US 3341307 A
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. 3,341,307 oxIDATIoN RESISTANT NIoBIUM No Drawing. Filed May 25, 1965, Ser. No. 458,796 4 Claims. (Cl. 29-1821) The present invention relates to oxidation resistant niobium and more particularly, to a method of making a niobium article oxidation resistant at elevated temperatures.
Niobium possesses basic properties which make it a favorable material for use in equipment and components designed to operate at high temperatures. It also possesses properties which make it a favorable material for use in nuclear applications, These properties include: (a) moderate thermal neutron cross section, (b) low coefiicient of thermal expansion, (c) negligible volatility, (d) inter mediate density, (e) low diffusion rates of foreign atoms, (f) elevated temperature strength, (g) thermal shock resistance, (h) availability, and (i) fabricability. The full utilization of these properties has not yet occurred be cause an adequate means for imparting oxidation resistance to niobium for service in oxidizing atmospheres at elevated temperatures has not been developed.
It is an object of the present invention to make the extremely favorable combination of basic properties possessed by niobium more readily available by providing a method of protecting the niobium material from destructive oxidation at elevated temperatures.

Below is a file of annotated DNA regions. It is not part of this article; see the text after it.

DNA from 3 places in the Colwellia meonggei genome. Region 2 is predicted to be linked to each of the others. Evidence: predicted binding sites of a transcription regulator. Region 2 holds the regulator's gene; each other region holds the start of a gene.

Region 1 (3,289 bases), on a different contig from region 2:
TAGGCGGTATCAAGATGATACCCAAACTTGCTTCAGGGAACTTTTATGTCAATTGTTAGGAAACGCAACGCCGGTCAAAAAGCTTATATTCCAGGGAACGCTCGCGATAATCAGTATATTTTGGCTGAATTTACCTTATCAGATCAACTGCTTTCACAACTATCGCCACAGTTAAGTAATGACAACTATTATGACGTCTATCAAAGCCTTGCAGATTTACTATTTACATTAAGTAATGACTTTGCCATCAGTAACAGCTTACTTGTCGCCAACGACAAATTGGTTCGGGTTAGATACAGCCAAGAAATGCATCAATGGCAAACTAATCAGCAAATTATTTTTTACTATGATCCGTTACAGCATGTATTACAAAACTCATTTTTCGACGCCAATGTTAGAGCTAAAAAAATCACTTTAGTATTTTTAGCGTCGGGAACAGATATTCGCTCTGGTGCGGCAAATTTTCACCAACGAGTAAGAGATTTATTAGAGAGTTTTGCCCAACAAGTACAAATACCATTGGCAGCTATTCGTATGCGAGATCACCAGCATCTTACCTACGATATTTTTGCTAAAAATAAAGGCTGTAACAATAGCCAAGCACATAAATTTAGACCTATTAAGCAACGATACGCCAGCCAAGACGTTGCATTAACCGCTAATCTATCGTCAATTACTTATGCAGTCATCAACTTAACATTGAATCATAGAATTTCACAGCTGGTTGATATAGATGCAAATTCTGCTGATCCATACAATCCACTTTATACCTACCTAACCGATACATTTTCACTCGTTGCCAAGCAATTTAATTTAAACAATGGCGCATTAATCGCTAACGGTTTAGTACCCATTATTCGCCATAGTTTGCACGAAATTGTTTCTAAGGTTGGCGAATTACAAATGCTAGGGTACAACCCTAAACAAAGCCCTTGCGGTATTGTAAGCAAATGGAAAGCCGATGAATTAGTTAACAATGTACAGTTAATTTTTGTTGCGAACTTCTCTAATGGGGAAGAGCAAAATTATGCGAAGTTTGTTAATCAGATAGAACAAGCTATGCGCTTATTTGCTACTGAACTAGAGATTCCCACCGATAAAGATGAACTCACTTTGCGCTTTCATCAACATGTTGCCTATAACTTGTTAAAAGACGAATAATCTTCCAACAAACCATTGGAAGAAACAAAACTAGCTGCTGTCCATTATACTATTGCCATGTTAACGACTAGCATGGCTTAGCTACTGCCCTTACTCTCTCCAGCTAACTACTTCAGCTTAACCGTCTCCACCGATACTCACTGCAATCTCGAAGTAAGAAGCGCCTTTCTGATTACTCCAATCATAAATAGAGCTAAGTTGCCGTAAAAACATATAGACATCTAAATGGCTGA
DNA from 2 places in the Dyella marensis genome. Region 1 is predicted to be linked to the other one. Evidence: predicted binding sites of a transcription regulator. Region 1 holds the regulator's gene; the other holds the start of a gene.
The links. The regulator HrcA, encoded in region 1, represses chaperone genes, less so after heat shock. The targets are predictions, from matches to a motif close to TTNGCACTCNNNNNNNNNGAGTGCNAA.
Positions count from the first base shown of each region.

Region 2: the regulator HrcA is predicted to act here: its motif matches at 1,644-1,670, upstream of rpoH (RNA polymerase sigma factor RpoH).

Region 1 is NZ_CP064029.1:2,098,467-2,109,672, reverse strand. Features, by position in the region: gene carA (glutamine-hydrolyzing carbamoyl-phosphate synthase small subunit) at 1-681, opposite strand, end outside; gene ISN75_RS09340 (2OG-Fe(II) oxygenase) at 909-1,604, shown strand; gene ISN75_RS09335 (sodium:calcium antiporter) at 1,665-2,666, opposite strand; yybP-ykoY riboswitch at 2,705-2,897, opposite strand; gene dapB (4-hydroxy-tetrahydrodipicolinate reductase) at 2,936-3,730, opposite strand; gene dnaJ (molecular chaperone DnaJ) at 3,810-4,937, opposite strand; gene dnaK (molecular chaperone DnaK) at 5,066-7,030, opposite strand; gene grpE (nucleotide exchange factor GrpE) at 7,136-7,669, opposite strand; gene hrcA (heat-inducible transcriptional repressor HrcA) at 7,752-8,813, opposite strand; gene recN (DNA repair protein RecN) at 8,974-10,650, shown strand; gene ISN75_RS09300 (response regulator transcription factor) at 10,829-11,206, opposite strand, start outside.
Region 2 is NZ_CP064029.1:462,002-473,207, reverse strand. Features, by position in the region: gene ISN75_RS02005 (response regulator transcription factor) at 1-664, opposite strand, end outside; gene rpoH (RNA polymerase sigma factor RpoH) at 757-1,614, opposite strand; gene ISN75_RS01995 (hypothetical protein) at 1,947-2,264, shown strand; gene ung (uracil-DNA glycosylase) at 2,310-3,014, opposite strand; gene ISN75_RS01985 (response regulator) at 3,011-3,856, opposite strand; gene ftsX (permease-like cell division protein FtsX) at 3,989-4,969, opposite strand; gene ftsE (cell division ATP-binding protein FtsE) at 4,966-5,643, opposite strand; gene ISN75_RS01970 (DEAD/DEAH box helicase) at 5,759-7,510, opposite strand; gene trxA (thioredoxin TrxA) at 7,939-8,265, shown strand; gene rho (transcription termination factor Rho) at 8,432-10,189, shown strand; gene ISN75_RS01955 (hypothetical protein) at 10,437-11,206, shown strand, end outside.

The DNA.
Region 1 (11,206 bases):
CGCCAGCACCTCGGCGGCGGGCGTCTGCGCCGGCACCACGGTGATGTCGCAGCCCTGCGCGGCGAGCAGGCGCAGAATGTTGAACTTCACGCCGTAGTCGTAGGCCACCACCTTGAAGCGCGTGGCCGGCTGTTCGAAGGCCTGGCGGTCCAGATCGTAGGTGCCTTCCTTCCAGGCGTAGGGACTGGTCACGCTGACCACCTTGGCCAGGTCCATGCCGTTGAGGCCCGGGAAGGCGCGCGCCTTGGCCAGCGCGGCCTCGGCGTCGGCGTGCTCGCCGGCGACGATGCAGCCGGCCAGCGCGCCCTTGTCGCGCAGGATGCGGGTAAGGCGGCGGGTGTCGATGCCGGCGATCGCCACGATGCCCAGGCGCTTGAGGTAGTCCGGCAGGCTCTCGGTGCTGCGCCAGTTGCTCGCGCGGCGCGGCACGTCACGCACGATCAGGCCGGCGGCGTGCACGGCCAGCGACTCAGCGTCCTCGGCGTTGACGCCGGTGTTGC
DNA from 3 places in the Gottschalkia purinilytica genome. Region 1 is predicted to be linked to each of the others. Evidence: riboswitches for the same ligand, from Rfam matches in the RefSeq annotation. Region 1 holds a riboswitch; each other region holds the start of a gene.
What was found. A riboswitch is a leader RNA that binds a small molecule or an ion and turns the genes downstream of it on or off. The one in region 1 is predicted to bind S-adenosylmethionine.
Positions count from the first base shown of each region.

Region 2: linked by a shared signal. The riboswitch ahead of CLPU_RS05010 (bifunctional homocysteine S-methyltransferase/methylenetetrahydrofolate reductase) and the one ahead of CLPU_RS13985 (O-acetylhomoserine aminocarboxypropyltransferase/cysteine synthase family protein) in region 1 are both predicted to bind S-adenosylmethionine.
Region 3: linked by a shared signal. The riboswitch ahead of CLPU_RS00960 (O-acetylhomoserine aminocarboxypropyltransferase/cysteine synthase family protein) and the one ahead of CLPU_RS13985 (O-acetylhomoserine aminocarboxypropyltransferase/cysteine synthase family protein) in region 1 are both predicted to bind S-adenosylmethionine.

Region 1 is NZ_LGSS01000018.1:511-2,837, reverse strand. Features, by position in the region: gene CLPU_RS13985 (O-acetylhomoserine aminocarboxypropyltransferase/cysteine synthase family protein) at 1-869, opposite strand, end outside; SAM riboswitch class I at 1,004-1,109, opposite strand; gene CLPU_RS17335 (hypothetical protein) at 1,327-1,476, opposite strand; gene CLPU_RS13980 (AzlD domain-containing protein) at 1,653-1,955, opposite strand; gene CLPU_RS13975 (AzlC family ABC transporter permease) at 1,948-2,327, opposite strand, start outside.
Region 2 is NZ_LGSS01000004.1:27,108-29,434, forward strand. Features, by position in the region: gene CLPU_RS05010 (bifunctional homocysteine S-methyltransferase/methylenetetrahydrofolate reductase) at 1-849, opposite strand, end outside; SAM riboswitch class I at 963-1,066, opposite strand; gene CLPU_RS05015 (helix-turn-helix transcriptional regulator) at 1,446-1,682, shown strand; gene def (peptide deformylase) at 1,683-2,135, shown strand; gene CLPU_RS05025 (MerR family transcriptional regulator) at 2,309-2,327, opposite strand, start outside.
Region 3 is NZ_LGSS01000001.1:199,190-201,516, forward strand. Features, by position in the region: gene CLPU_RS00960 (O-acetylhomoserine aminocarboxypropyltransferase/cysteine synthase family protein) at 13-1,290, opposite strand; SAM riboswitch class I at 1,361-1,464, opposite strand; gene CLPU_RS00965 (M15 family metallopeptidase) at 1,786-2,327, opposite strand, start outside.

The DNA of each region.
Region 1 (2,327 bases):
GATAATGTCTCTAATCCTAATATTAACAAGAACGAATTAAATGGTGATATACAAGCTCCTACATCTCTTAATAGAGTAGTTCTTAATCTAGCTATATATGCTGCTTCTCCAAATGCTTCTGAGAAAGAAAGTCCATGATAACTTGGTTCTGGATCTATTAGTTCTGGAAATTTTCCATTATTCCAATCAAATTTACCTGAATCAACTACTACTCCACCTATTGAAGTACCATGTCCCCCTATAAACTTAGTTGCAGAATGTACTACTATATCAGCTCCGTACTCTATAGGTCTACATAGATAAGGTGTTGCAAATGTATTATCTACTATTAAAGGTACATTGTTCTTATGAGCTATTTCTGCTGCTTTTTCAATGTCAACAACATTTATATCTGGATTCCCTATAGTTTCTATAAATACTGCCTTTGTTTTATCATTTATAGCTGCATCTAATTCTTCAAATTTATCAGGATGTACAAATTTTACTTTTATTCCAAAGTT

A further object of this invention is to provide a process whereby niobium may be made oxidation resistant in oxidizing atmospheres at temperatures in the neighborhood of 2500 F.
Other objects will be apparent from the description of the present invention which follows.
In accordance with the present invention, it has been found that oxidation resistance can be provided niobium by infiltrating a porous structure of niobium with a low melting point aluminum-chrominum-silicon alloy. The resultant composite structure retains a continuous ductile phase of niobium, preserving the favorable properties of niobium, and exhibits oxidation resistance not limited to the surface of the material, but existent to a considerable distance beneath the surface.
The porous structure of niobium required for the process of this invention must be carefully prepared. An acceptable structure containing pores of preferred size may be prepared by using unalloyed niobium powder of 325 mesh. The powder must be of a high order of purity. An excess of impurities may cause excessive diffusion of coating constituents into the niobium particles, thereby destroying their integrity.
The niobium powder may be formed into the desired configuration by means of slip casting techniques. Metal powder slips have been prepared by slowly adding -325 mesh niobium powder to a mixture of sodium alginate and hot water. These materials are well mixed using a blender. After blending, the material should be protected from the air by storing in a suitable container. The niobium slip material, having the consistency of heavy oil, may then be cast into shape using plaster molds. Within approximately 24 hours enough moisture from the slip is removed by absorption into the plaster to permit handling. The castings may be removed from the mold and sintered at 3650 F. for one hour in a vacuum of at least 0.1 micron. The resultant porous niobium material is then ready for impregnation.